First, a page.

Q: Why did you decide to write University Finances: Accounting and Budgeting Principles for Higher Education?
As a chief research officer and a chief academic and operating officer, I wrestled with university finances on a daily basis. Not as a scholar of higher education, but as a university executive officer responsible for generating sufficient revenue and managing expenditures to support the university’s mission. Many times, I wished that I had a reference book explaining the theoretical basis of the numbers that I was working with. So, in retirement, I decided to write this book, clarifying the mysteries of university finance.
Q: What is new about your book that sets it apart from other books in the field?
The hallmark features of this book are its rigor and its breadth. It brings together theoretical and practical approaches to nearly all of the major issues confronting administrators in higher education. And, it provides useful examples of calculations that sometimes can be quite daunting. In fact, numerical examples throughout the book derive from two sets of core financial data, one for a private university and one for a public university. In that way, the respective examples are linked together. Pedagogically, this allows the reader to “follow the numbers” as they appear in various financial settings.
Moreover, to make the book more useful, I provide detailed calculations of topics that I encountered “on the job”: fringe benefit rates, indirect cost allocations, F&A rates, federal formula fund allocations, bond refunding, pension benefits, program closures, to name a few. These topics usually are seldom mentioned in other books on accounting and budgets. In that sense, University Finances is a trove of information not readily available to anybody but a few professional accountants.
Q: What were some of the most surprising things you learned while writing and researching the book?
The most surprising thing that I have learned while writing this book is the theoretical rigor of the accounting profession. As a medical school professor and university administrator, my work had entailed extensive analysis of data, so I was comfortable working with numbers. But, I had no training in accounting. So, as I began working on this book, I studied accounting assiduously: read textbooks, consulted experts, took courses, studied financial reports, and so forth. Ultimately, I developed an appreciation of the underlying principles; they make sense.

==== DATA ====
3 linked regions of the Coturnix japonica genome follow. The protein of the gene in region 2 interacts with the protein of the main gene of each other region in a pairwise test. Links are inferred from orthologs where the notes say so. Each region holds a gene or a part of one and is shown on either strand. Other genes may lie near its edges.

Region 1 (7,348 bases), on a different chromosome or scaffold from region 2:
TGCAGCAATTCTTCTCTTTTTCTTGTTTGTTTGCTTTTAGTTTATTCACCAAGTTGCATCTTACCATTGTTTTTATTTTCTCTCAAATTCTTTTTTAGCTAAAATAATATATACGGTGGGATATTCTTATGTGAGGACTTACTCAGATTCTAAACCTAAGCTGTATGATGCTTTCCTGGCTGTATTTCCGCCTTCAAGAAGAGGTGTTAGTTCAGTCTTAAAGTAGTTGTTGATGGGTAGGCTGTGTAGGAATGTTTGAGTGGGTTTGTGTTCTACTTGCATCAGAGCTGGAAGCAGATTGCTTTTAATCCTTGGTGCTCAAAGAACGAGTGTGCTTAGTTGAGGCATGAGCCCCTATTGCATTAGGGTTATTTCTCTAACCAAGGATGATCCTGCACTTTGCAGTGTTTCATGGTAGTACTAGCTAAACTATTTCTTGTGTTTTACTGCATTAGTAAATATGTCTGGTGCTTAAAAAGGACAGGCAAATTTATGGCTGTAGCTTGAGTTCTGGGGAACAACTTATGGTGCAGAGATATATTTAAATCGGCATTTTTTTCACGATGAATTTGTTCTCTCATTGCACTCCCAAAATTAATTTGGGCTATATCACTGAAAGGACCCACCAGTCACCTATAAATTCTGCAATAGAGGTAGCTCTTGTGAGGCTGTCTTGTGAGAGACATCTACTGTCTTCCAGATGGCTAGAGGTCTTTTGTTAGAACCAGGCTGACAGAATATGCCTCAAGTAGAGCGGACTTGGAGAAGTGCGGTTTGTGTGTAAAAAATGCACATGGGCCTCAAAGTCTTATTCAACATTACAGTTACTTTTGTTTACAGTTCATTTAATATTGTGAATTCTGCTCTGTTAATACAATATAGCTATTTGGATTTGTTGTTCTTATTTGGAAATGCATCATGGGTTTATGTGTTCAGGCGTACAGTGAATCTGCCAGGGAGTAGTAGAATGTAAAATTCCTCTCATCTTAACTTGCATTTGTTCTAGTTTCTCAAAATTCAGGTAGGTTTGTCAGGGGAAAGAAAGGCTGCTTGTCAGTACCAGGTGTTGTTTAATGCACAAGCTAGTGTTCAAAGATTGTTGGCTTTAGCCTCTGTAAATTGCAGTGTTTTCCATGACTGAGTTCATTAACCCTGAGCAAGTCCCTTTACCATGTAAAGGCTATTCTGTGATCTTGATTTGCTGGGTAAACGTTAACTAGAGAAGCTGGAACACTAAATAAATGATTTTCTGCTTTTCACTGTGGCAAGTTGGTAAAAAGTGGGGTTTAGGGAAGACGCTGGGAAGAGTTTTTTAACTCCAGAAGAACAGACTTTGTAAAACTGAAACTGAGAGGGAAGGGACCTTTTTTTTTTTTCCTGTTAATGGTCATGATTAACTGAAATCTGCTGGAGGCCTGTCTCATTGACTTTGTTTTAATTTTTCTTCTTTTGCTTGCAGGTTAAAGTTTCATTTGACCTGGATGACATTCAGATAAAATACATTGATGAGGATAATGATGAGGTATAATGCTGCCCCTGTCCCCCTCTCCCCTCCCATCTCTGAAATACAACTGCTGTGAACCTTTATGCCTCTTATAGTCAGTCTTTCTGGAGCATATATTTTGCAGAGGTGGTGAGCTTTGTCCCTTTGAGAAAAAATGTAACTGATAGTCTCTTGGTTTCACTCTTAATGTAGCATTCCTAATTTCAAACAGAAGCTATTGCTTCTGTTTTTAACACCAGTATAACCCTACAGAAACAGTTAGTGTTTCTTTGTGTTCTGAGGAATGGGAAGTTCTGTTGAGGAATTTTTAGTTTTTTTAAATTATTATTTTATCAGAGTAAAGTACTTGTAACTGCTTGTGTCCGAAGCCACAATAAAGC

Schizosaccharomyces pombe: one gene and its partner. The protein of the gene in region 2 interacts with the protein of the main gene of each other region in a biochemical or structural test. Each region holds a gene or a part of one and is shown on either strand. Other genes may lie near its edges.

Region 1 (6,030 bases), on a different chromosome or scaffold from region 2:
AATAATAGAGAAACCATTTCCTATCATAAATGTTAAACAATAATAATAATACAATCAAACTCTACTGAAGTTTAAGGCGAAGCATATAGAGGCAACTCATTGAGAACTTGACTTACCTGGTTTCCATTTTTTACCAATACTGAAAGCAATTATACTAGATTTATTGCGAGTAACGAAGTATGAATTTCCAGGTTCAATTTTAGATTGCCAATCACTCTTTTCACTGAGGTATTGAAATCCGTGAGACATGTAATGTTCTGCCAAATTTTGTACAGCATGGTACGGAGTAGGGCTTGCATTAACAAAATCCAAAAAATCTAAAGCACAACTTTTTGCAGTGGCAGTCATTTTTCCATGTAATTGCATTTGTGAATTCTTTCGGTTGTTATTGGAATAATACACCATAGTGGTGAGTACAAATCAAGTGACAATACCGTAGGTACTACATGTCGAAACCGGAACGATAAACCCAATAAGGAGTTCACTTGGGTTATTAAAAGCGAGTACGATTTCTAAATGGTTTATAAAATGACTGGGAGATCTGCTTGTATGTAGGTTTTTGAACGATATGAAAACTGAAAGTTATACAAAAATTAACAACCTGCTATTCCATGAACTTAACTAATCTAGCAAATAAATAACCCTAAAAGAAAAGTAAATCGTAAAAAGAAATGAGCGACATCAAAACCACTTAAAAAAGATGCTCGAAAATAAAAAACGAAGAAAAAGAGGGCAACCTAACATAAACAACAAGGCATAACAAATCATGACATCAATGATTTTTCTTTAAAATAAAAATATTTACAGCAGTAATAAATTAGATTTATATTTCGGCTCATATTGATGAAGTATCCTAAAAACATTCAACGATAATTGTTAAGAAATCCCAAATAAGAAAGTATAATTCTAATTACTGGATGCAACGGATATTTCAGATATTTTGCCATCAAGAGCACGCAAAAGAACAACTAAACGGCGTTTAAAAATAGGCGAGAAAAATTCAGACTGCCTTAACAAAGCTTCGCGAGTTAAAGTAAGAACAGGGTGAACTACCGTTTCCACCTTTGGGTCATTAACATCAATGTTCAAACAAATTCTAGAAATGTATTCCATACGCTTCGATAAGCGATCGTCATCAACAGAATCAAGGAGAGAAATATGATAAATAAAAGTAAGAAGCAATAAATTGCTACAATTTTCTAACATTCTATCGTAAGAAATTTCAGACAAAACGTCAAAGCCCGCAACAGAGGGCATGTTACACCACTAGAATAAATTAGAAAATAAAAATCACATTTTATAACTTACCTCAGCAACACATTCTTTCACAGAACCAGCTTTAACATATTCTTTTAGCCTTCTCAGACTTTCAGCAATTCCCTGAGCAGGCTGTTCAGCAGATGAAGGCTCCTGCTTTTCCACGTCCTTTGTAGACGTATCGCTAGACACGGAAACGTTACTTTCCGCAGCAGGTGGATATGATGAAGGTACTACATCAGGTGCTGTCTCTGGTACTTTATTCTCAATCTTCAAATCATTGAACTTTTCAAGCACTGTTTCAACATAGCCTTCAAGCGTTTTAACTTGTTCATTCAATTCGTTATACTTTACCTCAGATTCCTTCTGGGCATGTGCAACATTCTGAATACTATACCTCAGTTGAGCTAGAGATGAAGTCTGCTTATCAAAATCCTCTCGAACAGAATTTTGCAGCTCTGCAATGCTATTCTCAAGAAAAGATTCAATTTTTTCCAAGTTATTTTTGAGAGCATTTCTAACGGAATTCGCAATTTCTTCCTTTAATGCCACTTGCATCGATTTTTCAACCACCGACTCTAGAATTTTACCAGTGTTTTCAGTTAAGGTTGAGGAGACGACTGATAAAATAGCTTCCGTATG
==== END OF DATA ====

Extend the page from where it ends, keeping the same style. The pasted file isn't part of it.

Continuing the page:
Q: Did you encounter any eye-opening statistics while writing University Finances?
Yes. I discovered that universities lose money on every research grant due to under-recovery of indirect costs. That discovery raised a question: Why do many universities strive to increase the number of grant awards? After analyzing statistically numerous potential benefits of increased research expenditures, I discovered that there were few significant advantages; the only significant financial reward is increased annual donations to the university, but the increased giving isn’t enough to offset the under-recovery of indirect costs. Otherwise, the major advantage to increased research is simply institutional prestige (which is worth a lot).
Q: Does your book uncover or debunk any longstanding myths?
The book debunks the suspicion that universities have large stashes of money available for general use. This suspicion becomes particularly prevalent during periods of budgetary stress. True, universities have sizeable reserves of money. But, as this book points out, nearly all of that money is restricted legally for specific uses, not including faculty and student salaries.
Q: What is the single most important fact revealed in University Finances and why is it significant?
Universities may appear wealthy on their balance sheets, but the use of this wealth is highly restricted. That is, use of the money isn’t discretionary; it must adhere to guidelines imposed by donors, bondholders, government regulators, and others. These restrictions are not always recognized or understood by many observers, including faculty members and legislators.
Q: How do you envision the lasting impact of your book?
University Finances will become a trusted resource for members of the extended university community. It may sit on the shelf for a while, but when readers seek answers to specific financial questions, they will reach for this book, confident that it will provide the answers.
Q: What do you hope people will take away from reading University Finances?
Readers will develop a better understanding of university finances – of the underlying accounting principles and their practical application. Ultimately, this will improve university governance.
Dean O. Smith has served in the higher administration of four major universities: the University of Wisconsin–Madison, Texas Tech University, the University of Alabama in Huntsville, and the University of Hawaii, where he is now professor emeritus. He is the author of University Finances: Accounting and Budgeting Principles for Higher Education, Managing the Research University and Understanding Authority in Higher Education.